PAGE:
Bonsecours Market. Marché Bonsecours is a beautiful historical site located in old Montreal. There are lots of boutiques, art sellers, and a food court. Also, it’s a great spot for public restrooms (not exciting but information that I always find handy when I’m researching new destinations). If you’ve ever been to Faneuil Hall in Boston, it’s a bit like a Canadian version of that.

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Observation Wheel – La Grande Roue de Montreal. I loved riding the observation wheel, well, mostly. The observation wheel is located in the old port of Montreal. It’s like a ferris wheel but each car is enclosed and holds up to 8 people. It’s about 200 feet high and moves very slowly. The entire “ride” was about 20 minutes long, with about 3 or 4 passes over the top. The views of the city are spectacular. It was not crowded so thankfully we had the car to ourselves. I didn’t realize that the car rocks a little bit when you move so when my husband got up to take pictures, I freaked out a little. Otherwise, it was great. Some people who reviewed the wheel said that it’s too much money for just 20 minutes, but we found it worthwhile. Not cheap, but vacation is about doing new and interesting things, and sometimes those things cost money. It’s just part of the adventure. In this case, it is an amazing experience that you can’t find elsewhere

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Montreal Science Centre. This science museum is also located in the old port of Montreal. We did not visit it this time because were weren’t interested in the exhibitions, but we did go last time when they had an Indiana Jones exhibition, which was great. (I’m a big fan of the movies.)

Downtown Montreal. We also walked to the downtown area. Saint Catherine Street reminds me of 5th Avenue in NYC (if you’re more familiar with NY) because the street is full of department stores, restaurants, and commercial buildings. As fair warning, this area is a bit… uhm, “rougher” than the old Montreal area. Be aware of your surroundings in this area.

Botanical Garden Montreal. Montreal’s Botanical Garden is the biggest garden that we’ve ever been to (and we’ve been to a number of them around the world). We visited the gardens on our last visit but it rained for most of that visit. As in epic thunderstorms that left everyone running for the little cafe they have on site. This time, we knew we wanted see it again to see what we may have missed. Of course the various gardens will differ depending on what time of the year you visit. For example, the rose gardens were in bloom when we visited in August, but not in October. On this visit they decorated their Chinese, Japanese and First Nations Gardens with colorful paper lanterns.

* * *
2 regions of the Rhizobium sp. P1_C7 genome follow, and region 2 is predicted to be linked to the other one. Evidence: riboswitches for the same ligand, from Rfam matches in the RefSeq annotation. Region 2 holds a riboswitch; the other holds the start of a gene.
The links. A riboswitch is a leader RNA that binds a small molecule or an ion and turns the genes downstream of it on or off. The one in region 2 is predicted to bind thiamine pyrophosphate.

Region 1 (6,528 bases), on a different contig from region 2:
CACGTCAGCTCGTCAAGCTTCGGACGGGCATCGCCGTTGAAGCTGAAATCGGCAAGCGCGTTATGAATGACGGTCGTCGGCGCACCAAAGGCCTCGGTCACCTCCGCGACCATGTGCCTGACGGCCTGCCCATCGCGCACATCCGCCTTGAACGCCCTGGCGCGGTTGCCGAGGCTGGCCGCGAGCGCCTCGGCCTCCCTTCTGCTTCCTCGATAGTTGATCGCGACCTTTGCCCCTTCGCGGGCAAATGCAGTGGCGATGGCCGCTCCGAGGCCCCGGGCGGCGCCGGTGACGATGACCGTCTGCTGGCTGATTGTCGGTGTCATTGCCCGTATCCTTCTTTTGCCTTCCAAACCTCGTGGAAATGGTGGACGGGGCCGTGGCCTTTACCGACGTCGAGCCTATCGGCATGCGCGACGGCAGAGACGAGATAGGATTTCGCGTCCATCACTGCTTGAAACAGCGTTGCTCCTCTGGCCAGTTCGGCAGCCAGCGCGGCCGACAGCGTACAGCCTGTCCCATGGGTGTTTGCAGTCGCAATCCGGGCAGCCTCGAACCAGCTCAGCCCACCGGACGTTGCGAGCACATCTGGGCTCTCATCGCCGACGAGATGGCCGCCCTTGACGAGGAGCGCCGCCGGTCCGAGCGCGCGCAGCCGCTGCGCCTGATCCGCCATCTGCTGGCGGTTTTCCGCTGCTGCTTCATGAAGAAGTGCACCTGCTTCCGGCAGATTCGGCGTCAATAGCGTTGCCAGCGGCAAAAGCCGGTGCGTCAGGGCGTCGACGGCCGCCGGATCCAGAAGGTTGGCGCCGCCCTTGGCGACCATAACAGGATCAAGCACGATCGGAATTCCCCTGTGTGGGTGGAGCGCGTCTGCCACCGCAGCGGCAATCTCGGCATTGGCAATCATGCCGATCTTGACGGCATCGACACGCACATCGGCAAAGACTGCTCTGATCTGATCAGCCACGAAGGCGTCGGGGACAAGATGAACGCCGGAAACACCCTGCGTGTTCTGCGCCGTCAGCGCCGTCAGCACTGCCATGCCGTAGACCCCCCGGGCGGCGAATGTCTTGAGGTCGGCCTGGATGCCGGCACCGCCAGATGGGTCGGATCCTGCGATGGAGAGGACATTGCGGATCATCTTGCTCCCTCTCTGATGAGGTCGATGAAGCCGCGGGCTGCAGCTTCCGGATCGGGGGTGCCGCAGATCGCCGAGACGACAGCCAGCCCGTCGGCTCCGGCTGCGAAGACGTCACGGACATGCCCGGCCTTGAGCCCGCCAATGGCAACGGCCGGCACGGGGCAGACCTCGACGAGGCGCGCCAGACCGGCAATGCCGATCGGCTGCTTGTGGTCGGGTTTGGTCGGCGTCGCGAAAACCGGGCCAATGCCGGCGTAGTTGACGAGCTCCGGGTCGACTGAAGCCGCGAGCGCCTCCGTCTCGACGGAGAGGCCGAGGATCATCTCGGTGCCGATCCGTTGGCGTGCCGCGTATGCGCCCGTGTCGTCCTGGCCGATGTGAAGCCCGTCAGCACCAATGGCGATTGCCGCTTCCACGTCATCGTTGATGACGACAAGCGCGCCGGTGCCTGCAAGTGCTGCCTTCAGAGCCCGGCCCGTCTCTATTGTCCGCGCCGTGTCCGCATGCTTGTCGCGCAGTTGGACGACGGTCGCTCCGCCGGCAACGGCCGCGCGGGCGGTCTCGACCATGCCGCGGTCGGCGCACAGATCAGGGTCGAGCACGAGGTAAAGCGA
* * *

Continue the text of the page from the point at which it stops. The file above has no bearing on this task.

I recommend that you check the garden’s website prior to your visit in order to see what buildings and exhibits might be closed because on both of our visits something was closed for renovations. The respective closures didn’t bother us because we knew what was open before we got there and still had interest to go. If you had an area of the garden in mind and didn’t know that it was closed, then it could be a let down when you got there and couldn’t see it.

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Where to eat:

Le Darlington. This is a great restaurant in the hotel that we stayed in. We enjoyed a lovely Italian dinner, as well as a breakfast. The food was delicious and it was super convenient since we didn’t have to walk far. It was literally off of the lobby of the hotel we were staying in, so not walking far may be cheating a little.

3 Brasseurs. We had a delicious big soft pretzel and shared a lunch of German sausages and sour kraut. They make their own beer right on the premises (which I tried and loved). We recognized the chain because we ate at their location in Quebec City about three years ago and loved it. (I even posted about it.) They may have grown as a chain, or we didn’t realize how many there were last time, but either way I think there are 19 of them now, so you don’t have to be in Montreal or Quebec City to eat at one.

Laura Secord. This is the place to go when you want delicious ice cream. 🙂 We found one in the Complexe Desjardins mall down the street from our hotel.

Reuben’s Deli. We enjoyed a delicious egg breakfast at this diner. It also looks like a great spot for lunch too, but it was a pretty long walk so we didn’t end up going back that way before we left town.

La Baraque Du Vieux. We shared a tasty pizza, sitting outside on St. Vincent Street. I could have sat their all day watching people (not in a creepy way though). For this one there was a guy with menus on the more main street trying to coax people down the side street of St. Vincent Street, which worked out because we were hungry and would have walked right by it.

Eggspectation. My husband and I have mixed reviews about our breakfasts here. I enjoyed my bagel breakfast sandwich, but my husband did not enjoy his pancakes. It’s a cute cafe and it was very busy. Since we’re split on whether we’d recommend the place, I thought it was still worth mentioning since I liked my meal and would go back. My husband prefers pancakes that are considerably less rubbery. You decide and let me know what you think.

Lattuca Barbecue. This restaurant was recommended by my husband’s co-worker. They have a limited menu of barbecue chicken, pork rib, beef rib, and brisket, with a choice of 2 sides. In 2012, the restaurant was awarded Jack Daniel’s world’s brisket champion. My husband and I were not impressed with the brisket, which was sort of a let down, but the chicken and pork ribs were amazing. We’d go back for the barbecue chicken, hands down.

I hope you enjoyed hearing about our stay in Montreal. Stay tuned to part 2 of our vacation, our visit to Quebec City.